What we know (and don't) about Trump's tax reform plan

PHOTO: President Donald Trump talks about the health care overhaul bill, March 24, 2017, in the Oval Office of the White House in Washington. PlayPablo Martinez Monsivais/AP Photo
WATCH How Donald Trump's Tax Plan Could Impact Your Wallet

After President Trump's bid to repeal and replace Obamacare -- a hallmark campaign promise -- flopped in the U.S. House last week, Republicans will look to tax reform in an attempt to deliver the first major legislative accomplishment of the GOP government, which controls both houses of Congress and the presidency.

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Trump has long promised a simpler tax code with lower tax rates for corporations and tariffs on companies who move outside the United States. “We’ll probably be going right now for tax reform,” Trump said in the Oval Office after Speaker Paul Ryan pulled the bill from the floor.

Here's what we know and don't know about the potential tax reform efforts:

What Trump has promised on tax reform

Trump's plan, revealed during the campaign, centers around nixing income taxes for individuals making less than $25,000 a year or for couples making less than $50,000 per year. "They get a new one page form to send the IRS saying, 'I win,'" says Trump's tax reform plan from the campaign. "The Trump plan eliminates the income tax for over 73 million households."

"All other Americans will get a simpler tax code with four brackets – 0%, 10%, 20% and 25% – instead of the current seven," the plan states, adding that the higher brackets would have fewer options for deductions. "Simplifying the tax code and cutting every American’s taxes will boost consumer spending, encourage savings and investment, and maximize economic growth."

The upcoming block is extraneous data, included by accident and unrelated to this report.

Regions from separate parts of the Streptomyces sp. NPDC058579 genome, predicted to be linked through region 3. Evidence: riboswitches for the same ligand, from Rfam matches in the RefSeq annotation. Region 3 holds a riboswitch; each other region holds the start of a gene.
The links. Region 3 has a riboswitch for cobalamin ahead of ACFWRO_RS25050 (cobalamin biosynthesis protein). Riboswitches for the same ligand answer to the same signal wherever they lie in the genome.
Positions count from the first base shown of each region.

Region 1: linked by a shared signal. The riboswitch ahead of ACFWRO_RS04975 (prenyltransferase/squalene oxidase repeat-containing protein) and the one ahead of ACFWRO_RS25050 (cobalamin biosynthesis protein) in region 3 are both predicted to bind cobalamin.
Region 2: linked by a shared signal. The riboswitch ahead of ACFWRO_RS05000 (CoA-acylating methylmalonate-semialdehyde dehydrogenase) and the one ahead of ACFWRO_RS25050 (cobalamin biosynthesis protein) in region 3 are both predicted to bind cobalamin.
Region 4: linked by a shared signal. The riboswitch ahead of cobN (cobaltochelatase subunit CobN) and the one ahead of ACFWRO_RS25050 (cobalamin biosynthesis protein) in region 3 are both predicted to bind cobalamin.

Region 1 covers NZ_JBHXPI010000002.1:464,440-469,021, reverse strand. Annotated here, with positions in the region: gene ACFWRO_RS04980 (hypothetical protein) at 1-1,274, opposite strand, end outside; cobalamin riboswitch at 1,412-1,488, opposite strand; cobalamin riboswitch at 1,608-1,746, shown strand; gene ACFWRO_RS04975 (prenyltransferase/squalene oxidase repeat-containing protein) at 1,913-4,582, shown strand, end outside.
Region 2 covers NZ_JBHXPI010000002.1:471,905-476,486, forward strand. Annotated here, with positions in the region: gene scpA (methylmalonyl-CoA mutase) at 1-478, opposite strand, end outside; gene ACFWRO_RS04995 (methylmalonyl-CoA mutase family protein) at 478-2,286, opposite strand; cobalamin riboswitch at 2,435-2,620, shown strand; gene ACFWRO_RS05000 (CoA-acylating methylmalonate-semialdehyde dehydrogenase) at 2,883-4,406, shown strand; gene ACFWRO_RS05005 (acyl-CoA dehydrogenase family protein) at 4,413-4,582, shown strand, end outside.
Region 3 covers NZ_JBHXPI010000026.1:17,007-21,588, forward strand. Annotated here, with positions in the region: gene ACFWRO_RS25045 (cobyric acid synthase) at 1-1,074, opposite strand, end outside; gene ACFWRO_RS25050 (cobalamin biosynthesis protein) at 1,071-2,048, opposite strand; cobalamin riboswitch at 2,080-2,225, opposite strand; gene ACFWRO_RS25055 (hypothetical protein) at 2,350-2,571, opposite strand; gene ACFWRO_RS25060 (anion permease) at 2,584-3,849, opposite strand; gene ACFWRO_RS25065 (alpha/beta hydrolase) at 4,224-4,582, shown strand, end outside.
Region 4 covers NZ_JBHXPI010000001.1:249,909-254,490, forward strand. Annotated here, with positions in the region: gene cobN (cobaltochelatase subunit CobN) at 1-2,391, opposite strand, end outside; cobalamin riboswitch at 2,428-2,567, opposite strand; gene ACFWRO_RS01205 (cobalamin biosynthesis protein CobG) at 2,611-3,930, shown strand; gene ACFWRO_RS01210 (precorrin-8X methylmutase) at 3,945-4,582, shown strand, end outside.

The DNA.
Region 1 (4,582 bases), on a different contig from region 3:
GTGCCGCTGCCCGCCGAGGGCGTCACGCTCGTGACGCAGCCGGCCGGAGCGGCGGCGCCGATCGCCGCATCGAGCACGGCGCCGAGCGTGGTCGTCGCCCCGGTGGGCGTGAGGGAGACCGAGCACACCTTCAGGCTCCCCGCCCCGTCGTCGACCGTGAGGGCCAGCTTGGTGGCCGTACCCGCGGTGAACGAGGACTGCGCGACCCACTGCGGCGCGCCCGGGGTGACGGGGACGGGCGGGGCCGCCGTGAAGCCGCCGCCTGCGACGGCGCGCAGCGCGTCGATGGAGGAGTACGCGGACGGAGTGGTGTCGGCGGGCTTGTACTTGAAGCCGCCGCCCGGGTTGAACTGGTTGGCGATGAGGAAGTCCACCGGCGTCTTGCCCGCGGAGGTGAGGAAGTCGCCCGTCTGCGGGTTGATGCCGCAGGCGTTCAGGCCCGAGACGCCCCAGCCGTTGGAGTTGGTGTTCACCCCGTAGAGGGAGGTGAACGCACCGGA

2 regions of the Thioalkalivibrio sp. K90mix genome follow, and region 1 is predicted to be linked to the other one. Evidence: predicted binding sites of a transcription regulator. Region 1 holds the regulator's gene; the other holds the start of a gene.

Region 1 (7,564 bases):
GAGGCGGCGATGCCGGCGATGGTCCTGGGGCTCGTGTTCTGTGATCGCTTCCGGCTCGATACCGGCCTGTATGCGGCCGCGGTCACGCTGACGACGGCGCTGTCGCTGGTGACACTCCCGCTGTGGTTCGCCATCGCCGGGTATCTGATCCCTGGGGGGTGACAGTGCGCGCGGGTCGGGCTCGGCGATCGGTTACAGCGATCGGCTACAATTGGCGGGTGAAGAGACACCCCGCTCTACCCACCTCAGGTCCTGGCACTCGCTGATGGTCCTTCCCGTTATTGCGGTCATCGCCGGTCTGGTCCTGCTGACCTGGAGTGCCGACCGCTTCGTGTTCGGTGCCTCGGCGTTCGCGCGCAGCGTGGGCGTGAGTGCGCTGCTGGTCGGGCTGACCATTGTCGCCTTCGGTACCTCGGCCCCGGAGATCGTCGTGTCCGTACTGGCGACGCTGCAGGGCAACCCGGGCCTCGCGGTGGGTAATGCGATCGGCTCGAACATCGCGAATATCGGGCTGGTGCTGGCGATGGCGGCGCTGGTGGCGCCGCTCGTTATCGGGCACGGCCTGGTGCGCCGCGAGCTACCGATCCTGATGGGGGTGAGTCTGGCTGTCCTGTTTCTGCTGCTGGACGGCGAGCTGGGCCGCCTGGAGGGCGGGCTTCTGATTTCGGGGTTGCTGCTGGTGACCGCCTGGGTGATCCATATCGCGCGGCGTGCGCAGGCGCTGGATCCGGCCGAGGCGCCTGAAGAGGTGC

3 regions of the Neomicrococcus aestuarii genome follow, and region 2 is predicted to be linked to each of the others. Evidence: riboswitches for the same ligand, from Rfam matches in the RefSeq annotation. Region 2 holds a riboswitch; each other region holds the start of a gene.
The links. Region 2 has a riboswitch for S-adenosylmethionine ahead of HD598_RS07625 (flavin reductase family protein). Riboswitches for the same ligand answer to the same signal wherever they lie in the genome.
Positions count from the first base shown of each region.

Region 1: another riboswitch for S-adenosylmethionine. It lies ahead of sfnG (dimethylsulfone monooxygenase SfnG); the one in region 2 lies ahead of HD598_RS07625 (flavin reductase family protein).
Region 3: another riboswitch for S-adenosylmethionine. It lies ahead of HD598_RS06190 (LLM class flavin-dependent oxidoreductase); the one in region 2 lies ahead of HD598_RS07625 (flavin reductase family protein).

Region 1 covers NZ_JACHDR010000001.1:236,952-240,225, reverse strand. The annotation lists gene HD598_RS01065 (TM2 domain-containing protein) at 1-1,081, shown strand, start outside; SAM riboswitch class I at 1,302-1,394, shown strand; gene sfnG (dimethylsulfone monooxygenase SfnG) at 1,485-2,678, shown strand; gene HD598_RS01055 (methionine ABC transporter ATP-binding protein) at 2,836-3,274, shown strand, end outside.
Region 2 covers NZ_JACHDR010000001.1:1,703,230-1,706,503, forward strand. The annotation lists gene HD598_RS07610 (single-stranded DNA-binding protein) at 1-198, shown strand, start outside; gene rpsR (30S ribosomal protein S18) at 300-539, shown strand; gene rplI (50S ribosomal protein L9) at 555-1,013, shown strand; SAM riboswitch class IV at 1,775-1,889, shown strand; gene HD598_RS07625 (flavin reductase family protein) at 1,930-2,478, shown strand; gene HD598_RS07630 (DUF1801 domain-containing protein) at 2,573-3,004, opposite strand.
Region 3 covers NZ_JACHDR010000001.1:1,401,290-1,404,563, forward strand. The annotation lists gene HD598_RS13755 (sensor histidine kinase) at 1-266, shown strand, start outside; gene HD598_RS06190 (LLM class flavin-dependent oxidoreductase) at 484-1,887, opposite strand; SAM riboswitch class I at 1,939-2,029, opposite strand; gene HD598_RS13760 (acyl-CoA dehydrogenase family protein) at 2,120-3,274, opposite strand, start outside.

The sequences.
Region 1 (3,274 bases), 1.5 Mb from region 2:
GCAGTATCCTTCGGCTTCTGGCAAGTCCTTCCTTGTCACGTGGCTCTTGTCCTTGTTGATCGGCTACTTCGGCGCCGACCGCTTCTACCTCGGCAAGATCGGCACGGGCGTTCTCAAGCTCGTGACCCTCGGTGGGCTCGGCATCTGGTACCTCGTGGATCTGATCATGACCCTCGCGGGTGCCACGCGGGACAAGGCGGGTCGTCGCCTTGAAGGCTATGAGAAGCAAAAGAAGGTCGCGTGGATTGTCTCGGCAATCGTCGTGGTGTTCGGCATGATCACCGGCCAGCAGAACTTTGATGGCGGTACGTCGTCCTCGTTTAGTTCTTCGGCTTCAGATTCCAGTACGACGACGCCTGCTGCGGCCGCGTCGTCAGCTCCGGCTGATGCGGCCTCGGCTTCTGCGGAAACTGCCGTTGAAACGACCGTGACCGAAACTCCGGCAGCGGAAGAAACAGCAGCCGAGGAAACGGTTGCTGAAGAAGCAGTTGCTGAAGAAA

For single filers under Trump's plan, those earning $150,001 and up would pay the top rate of 25 percent as well as 20 percent on capital gains. Tax brackets for 2016 range from 10 percent for single people making less than $9,275 to 39.6 percent for single filers making $415,050 or more.

The president has also pledged to eliminate the Alternative Minimum tax, which affects high-income Americans who take lots of deductions. Tax returns from 2005 showed Trump paid most of his taxes that year because of the AMT.

Trump's plan also says businesses should expect their taxes to go down. "No business of any size, from a Fortune 500 to a mom and pop shop to a freelancer living job to job, will pay more than 15% of their business income in taxes," says Trump's tax reform plan.

The federal corporate tax rate ranges from 15-35 percent, according to the Government Accountability Office.

"These lower rates will provide a tremendous stimulus for the economy – significant GDP growth, a huge number of new jobs and an increase in after-tax wages for workers," the Trump plan states. Trump has routinely said that American corporate tax rates are prompting many businesses to grow overseas and ship their goods into the United States.

Despite the loss of revenue from both of these tenets of the bill, Trump's plan the bill will be "fully paid for" and "fiscally responsible." One of the main drivers would be a border adjustment tax -- a tariff on goods imported into the United States from other countries. "I think another point that's important to the president is a potential border tax -- that we start evening up the playing field between our country, countries around the world," said White House chief of staff Reince Priebus on Fox News.